Temporal range: Cryogenian to Present,
Diversity of various invertebrates from different phyla (including a invertebrate of the phylum Chordata)
Left to right: Chrysaora fuscescens (Cnidaria), Fromia indica (Echinodermata), Caribbean reef squid (Mollusca), Drosophila melanogaster (Arthropoda), Aplysina lacunosa (Porifera), Pseudobiceros hancockanus (Platyhelminthes), Hirudo medicinalis (Annelida), Polycarpa aurata (Tunicata), Milnesium tardigradum (Tardigrada).
Scientific classificationEdit this classification
(unranked): Filozoa
Kingdom: Animalia
Groups included
  • All animal groups not in subphylum Vertebrata

Invertebrates are a paraphyletic group of animals that neither possess nor develop a vertebral column (commonly known as a backbone or spine), derived from the notochord. This is a grouping including all animals apart from the chordate subphylum Vertebrata. Familiar examples of invertebrates include arthropods, mollusks, annelids, echinoderms and cnidarians.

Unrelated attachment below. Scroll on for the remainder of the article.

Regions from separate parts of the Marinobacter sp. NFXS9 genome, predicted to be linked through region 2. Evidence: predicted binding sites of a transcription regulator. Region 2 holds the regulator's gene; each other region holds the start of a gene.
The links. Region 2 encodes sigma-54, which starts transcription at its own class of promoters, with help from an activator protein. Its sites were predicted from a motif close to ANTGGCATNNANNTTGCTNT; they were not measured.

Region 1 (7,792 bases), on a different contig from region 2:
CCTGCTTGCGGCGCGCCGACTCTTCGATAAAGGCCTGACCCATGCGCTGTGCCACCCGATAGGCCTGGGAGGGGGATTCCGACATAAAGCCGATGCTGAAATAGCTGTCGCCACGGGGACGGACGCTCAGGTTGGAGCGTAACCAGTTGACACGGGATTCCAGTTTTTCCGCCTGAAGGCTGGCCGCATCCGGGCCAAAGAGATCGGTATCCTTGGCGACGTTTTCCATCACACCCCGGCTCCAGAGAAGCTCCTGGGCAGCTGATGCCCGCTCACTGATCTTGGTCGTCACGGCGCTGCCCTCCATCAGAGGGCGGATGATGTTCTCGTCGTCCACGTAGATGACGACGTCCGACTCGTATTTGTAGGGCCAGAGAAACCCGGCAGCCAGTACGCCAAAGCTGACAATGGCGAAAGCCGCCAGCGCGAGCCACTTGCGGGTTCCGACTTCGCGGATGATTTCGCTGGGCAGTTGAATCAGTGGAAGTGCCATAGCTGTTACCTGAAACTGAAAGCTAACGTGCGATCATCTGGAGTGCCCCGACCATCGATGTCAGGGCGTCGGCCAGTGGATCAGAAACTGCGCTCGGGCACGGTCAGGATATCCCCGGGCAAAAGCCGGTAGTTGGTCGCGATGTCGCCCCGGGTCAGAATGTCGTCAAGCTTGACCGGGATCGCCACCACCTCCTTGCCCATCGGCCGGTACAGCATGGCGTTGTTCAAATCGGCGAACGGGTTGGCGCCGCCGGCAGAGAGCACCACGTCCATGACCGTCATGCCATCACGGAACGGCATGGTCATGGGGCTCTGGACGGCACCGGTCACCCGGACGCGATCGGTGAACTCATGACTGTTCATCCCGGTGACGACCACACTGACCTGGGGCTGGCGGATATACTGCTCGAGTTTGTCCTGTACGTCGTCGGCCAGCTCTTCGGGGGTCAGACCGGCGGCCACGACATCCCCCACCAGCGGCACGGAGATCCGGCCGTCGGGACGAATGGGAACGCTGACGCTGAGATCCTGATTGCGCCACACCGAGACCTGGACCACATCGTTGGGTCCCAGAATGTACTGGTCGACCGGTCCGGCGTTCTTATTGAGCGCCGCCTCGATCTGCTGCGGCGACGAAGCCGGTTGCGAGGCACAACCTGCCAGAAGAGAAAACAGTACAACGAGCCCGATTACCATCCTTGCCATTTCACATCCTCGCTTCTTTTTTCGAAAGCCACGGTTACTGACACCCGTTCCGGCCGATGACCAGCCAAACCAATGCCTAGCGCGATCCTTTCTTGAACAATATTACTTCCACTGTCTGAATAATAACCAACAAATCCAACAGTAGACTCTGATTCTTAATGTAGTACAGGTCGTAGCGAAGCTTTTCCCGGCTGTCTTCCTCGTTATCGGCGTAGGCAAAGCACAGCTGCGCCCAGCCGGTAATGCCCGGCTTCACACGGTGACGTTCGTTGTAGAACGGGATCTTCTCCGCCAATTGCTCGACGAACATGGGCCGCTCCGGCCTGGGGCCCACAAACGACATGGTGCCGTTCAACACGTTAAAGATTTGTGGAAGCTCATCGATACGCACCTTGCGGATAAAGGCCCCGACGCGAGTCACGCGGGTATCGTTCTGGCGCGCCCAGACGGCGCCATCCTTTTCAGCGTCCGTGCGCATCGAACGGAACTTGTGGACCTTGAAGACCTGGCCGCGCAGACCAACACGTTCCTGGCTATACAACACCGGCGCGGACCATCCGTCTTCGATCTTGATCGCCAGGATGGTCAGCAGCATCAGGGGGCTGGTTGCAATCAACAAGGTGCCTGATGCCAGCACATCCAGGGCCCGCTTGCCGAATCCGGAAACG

The majority of animal species are invertebrates; one estimate puts the figure at 97%.[1] Many invertebrate taxa have a greater number and variety of species than the entire subphylum of Vertebrata.[2] Invertebrates vary widely in size, from 50 μm (0.002 in) rotifers[3] to the 9–10 m (30–33 ft) colossal squid.[4]

Some so-called invertebrates, such as the Tunicata and Cephalochordata, are more closely related to vertebrates than to other invertebrates. This makes the invertebrates paraphyletic, so the term has little meaning in taxonomy.

  1. ^ May, Robert M. (16 September 1988). "How Many Species Are There on Earth?". Science. 241 (4872): 1441–1449. Bibcode:1988Sci...241.1441M. doi:10.1126/science.241.4872.1441. JSTOR 1702670. PMID 17790039. S2CID 34992724. Archived from the original on 15 November 2016. Retrieved 17 June 2014.
  2. ^ Richards, O. W.; Davies, R.G. (1977). Imms' General Textbook of Entomology: Volume 1: Structure, Physiology and Development Volume 2: Classification and Biology. Berlin: Springer. ISBN 978-0-412-61390-6.
  3. ^ Howey, Richard L. (1999). "Welcome to the Wonderfully Weird World of Rotifers". Micscape Magazine. Retrieved 19 February 2010.
  4. ^ Roper, C.F.E. & P. Jereb (2010). Family Cranchiidae. In: P. Jereb & C.F.E. Roper (eds.) Cephalopods of the world. An annotated and illustrated catalogue of species known to date. Volume 2. Myopsid and Oegopsid Squids. FAO Species Catalogue for Fishery Purposes No. 4, Vol. 2. FAO, Rome. pp. 148–178.

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